“I am only looking for one thing from the European Union, and that is that it explode,” she said.
Williams told of escaping the British Petroleum rig as it was about to explode into eternity and would take 11 people with it.
This is going to explode tomorrow, when the British papers hit.
A chemical rocket or artillery round does not explode like conventional munitions.
If he is blessed by anything, it is the fact that the bubble did explode.
One of these shelters will explode the shell or bomb, and the other receive the burst.
But it was even worse than that, for there was no charge to explode; the pistol was not loaded.
This boat was intended to pass under a vessel's bottom, towing a torpedo after her, which was arranged to explode on contact.
In one case the heat was so great as to explode a pistol in the pocket of the victim.
Matter in an unstable condition tends either to explode or to grow or to disintegrate.
1530s, "to reject with scorn," from Latin explodere "drive out or off by clapping, hiss off, hoot off," originally theatrical, "to drive an actor off the stage by making noise," hence "drive out, reject" (a sense surviving in an exploded theory), from ex- "out" (see ex-) + plaudere "to clap the hands, applaud," of uncertain origin. Athenian audiences were highly demonstrative. clapping and shouting approval, stamping, hissing, and hooting for disapproval. The Romans seem to have done likewise.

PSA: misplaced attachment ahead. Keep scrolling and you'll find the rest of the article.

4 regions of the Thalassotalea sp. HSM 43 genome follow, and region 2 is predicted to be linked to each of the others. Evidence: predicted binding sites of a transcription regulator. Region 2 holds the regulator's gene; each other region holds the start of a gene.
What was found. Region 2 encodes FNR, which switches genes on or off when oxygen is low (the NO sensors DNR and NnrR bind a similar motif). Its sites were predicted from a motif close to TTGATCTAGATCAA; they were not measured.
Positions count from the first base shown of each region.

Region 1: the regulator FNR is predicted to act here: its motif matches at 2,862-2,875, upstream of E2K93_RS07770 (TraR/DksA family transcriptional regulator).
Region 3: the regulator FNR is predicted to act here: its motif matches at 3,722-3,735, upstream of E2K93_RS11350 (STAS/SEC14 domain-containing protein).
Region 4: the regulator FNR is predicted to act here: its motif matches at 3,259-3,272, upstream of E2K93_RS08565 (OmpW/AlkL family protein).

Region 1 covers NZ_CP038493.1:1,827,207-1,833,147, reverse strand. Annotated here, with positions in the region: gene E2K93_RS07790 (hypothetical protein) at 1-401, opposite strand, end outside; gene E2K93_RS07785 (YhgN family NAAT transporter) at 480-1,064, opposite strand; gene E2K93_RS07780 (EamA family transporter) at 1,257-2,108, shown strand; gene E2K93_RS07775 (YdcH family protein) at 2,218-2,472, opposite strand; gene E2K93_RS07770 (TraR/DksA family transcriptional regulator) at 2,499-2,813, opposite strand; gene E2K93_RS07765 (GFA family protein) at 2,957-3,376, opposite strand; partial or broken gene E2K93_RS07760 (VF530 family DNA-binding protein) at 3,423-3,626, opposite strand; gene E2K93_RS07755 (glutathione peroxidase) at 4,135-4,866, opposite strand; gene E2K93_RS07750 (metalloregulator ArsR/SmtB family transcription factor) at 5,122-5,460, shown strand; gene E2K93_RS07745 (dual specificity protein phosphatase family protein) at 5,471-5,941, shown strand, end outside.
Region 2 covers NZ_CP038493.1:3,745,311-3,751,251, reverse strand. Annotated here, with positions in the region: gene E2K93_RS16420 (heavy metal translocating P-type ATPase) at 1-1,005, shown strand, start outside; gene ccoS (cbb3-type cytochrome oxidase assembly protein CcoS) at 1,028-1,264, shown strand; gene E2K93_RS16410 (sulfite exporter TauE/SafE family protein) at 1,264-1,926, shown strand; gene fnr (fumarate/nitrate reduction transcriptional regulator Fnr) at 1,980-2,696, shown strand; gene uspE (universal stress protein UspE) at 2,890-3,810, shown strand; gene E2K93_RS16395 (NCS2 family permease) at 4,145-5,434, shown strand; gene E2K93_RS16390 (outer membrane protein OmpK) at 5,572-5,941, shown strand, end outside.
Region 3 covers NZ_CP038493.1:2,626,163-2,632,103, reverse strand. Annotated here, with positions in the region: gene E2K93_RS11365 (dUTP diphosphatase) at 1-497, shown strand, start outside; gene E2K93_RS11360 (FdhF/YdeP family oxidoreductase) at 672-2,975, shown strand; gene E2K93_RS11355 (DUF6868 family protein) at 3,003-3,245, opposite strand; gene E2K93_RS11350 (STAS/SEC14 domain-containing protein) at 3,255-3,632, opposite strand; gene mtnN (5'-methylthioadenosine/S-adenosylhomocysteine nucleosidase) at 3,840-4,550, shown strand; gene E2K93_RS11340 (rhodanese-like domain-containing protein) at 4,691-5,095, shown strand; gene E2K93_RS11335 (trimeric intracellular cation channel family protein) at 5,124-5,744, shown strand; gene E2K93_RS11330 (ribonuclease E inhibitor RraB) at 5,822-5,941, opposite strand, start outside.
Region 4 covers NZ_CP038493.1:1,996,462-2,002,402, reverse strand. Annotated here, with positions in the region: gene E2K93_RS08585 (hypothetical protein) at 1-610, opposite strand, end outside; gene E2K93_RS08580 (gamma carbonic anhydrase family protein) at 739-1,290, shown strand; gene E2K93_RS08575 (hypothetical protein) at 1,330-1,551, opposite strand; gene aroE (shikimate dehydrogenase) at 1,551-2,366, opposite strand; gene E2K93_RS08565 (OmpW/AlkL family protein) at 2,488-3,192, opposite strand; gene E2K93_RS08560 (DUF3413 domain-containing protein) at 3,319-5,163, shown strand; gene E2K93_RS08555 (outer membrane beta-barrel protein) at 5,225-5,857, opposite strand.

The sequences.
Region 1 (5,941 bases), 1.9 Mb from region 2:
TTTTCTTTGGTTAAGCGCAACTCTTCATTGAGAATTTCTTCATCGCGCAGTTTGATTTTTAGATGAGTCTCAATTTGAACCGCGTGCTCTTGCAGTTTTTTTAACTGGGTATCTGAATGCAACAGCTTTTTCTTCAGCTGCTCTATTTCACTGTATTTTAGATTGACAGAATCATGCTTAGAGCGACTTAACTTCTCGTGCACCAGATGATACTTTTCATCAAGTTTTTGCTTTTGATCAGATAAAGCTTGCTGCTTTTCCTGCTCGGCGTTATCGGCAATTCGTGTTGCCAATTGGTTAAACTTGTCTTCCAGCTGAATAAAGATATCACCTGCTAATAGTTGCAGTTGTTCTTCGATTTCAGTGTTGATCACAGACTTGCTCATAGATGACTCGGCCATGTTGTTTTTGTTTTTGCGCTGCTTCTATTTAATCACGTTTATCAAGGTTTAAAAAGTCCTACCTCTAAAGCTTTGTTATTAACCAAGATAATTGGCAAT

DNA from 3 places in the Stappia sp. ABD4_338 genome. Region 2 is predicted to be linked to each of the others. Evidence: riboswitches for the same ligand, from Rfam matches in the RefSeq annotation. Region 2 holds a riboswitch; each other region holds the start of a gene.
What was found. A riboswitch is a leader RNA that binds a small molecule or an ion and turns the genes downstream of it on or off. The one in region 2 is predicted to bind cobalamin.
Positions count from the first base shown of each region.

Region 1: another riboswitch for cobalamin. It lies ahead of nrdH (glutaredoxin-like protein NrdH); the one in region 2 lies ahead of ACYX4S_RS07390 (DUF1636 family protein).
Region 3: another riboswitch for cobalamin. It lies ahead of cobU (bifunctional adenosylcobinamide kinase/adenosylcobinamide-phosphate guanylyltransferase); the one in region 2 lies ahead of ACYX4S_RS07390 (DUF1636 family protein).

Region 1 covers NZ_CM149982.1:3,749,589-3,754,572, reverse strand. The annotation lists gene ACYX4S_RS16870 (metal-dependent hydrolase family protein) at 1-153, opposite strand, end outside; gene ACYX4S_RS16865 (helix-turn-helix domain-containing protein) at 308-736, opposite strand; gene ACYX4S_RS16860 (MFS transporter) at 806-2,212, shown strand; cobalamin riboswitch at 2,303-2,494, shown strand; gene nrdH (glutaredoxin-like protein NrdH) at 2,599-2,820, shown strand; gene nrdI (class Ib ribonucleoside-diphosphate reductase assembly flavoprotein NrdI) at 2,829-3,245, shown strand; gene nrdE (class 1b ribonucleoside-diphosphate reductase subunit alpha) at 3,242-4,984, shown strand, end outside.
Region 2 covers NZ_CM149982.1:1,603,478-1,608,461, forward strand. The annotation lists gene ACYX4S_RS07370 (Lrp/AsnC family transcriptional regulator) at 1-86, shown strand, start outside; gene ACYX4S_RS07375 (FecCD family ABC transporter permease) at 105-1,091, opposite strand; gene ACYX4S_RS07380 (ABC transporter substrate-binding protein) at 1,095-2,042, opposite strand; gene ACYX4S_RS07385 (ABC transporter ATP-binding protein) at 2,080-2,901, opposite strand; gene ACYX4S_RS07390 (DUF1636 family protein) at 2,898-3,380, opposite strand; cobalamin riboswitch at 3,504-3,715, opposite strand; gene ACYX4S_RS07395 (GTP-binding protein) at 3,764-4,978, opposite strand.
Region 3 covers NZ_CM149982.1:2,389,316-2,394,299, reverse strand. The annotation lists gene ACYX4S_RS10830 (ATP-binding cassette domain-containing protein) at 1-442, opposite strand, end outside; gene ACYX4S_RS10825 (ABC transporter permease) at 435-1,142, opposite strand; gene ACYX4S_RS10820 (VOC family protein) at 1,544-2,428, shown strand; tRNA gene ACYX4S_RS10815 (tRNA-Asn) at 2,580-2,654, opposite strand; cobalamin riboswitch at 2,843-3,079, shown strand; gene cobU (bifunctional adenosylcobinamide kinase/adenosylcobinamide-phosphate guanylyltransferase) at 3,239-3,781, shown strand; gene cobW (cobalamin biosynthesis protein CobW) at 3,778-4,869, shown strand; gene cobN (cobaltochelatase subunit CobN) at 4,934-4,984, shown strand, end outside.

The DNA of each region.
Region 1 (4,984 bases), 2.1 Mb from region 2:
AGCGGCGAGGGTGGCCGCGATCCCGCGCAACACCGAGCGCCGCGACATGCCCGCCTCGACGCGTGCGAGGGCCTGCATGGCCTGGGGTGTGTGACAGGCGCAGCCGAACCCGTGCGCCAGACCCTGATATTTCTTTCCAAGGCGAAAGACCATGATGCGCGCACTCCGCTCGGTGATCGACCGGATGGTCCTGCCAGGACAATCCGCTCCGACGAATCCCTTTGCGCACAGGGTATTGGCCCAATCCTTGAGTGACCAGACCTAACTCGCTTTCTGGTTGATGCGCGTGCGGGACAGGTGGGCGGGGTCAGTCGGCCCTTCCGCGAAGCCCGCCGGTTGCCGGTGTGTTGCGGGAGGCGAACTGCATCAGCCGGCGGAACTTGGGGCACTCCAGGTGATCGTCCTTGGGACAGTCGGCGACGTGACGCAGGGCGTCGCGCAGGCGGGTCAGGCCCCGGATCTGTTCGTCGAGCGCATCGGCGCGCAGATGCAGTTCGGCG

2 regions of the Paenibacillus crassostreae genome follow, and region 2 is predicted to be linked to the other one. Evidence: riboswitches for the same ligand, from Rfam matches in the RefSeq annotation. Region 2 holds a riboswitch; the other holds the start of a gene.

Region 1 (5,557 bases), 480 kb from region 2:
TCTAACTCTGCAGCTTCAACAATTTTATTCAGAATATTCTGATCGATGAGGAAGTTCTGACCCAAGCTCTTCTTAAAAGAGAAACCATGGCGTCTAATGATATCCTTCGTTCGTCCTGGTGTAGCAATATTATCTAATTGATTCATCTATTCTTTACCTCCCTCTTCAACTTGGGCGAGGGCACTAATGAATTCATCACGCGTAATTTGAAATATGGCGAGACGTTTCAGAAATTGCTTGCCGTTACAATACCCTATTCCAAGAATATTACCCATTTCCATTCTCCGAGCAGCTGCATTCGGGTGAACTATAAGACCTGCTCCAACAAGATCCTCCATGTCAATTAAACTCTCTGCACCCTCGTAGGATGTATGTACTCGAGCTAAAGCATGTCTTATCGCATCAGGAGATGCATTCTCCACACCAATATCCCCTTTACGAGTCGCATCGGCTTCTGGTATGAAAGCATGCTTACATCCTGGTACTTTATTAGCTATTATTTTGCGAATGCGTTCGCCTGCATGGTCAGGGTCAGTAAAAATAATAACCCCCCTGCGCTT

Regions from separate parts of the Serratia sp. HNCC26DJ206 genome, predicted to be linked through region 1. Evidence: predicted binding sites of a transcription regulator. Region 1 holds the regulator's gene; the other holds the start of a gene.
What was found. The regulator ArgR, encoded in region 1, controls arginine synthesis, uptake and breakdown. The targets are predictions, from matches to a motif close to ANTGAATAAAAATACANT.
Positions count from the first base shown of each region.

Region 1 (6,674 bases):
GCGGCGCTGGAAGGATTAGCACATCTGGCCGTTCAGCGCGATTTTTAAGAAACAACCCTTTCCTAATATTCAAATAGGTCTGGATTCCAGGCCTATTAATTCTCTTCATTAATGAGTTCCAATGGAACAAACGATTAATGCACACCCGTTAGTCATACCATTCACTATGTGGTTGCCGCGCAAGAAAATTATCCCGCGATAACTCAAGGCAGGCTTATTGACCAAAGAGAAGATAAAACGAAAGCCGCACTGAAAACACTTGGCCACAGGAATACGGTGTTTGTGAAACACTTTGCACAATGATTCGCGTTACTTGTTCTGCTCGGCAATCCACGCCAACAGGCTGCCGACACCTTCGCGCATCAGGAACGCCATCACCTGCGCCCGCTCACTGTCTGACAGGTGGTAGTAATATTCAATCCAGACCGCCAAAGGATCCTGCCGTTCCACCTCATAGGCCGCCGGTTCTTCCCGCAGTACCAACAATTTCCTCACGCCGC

At the close of the performance of a comedy in the Roman theatre one of the actors dismissed the audience, with a request for their approbation, the expression being usually plaudite, vos plaudite, or vos valete et plaudite. [William Smith, "A First Latin Reading Book," 1890]English used it to mean "drive out with violence and sudden noise" (1650s), later, "go off with a loud noise" (American English, 1790); sense of "to burst with destructive force" is first recorded 1882; of population, 1959. Related: Exploded; exploding.